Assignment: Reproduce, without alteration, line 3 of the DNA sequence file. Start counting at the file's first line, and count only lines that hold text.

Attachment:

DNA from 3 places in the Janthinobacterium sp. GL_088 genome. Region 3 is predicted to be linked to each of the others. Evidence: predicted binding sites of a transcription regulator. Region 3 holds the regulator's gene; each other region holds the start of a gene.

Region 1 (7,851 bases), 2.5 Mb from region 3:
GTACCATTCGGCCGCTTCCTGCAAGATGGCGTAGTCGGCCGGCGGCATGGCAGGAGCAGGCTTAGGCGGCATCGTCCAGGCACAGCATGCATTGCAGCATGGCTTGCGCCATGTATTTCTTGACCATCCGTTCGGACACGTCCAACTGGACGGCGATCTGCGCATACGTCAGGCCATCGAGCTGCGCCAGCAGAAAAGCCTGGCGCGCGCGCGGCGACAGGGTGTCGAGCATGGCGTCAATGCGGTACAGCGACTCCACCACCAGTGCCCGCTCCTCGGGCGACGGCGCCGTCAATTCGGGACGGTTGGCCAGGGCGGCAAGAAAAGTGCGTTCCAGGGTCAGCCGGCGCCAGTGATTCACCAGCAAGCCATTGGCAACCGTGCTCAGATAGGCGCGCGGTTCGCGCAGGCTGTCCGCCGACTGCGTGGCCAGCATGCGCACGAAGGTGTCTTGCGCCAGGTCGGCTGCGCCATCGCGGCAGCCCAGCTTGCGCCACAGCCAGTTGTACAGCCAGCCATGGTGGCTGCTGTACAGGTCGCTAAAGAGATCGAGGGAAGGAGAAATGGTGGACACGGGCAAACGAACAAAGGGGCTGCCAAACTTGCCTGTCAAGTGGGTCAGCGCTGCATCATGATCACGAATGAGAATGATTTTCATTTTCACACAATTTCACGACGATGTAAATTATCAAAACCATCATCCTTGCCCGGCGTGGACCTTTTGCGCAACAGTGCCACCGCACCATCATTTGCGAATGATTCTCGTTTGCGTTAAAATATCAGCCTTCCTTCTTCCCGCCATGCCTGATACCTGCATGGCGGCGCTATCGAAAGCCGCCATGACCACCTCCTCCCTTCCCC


GTACCATTCGGCCGCTTCCTGCAAGATGGCGTAGTCGGCCGGCGGCATGGCAGGAGCAGGCTTAGGCGGCATCGTCCAGGCACAGCATGCATTGCAGCATGGCTTGCGCCATGTATTTCTTGACCATCCGTTCGGACACGTCCAACTGGACGGCGATCTGCGCATACGTCAGGCCATCGAGCTGCGCCAGCAGAAAAGCCTGGCGCGCGCGCGGCGACAGGGTGTCGAGCATGGCGTCAATGCGGTACAGCGACTCCACCACCAGTGCCCGCTCCTCGGGCGACGGCGCCGTCAATTCGGGACGGTTGGCCAGGGCGGCAAGAAAAGTGCGTTCCAGGGTCAGCCGGCGCCAGTGATTCACCAGCAAGCCATTGGCAACCGTGCTCAGATAGGCGCGCGGTTCGCGCAGGCTGTCCGCCGACTGCGTGGCCAGCATGCGCACGAAGGTGTCTTGCGCCAGGTCGGCTGCGCCATCGCGGCAGCCCAGCTTGCGCCACAGCCAGTTGTACAGCCAGCCATGGTGGCTGCTGTACAGGTCGCTAAAGAGATCGAGGGAAGGAGAAATGGTGGACACGGGCAAACGAACAAAGGGGCTGCCAAACTTGCCTGTCAAGTGGGTCAGCGCTGCATCATGATCACGAATGAGAATGATTTTCATTTTCACACAATTTCACGACGATGTAAATTATCAAAACCATCATCCTTGCCCGGCGTGGACCTTTTGCGCAACAGTGCCACCGCACCATCATTTGCGAATGATTCTCGTTTGCGTTAAAATATCAGCCTTCCTTCTTCCCGCCATGCCTGATACCTGCATGGCGGCGCTATCGAAAGCCGCCATGACCACCTCCTCCCTTCCCC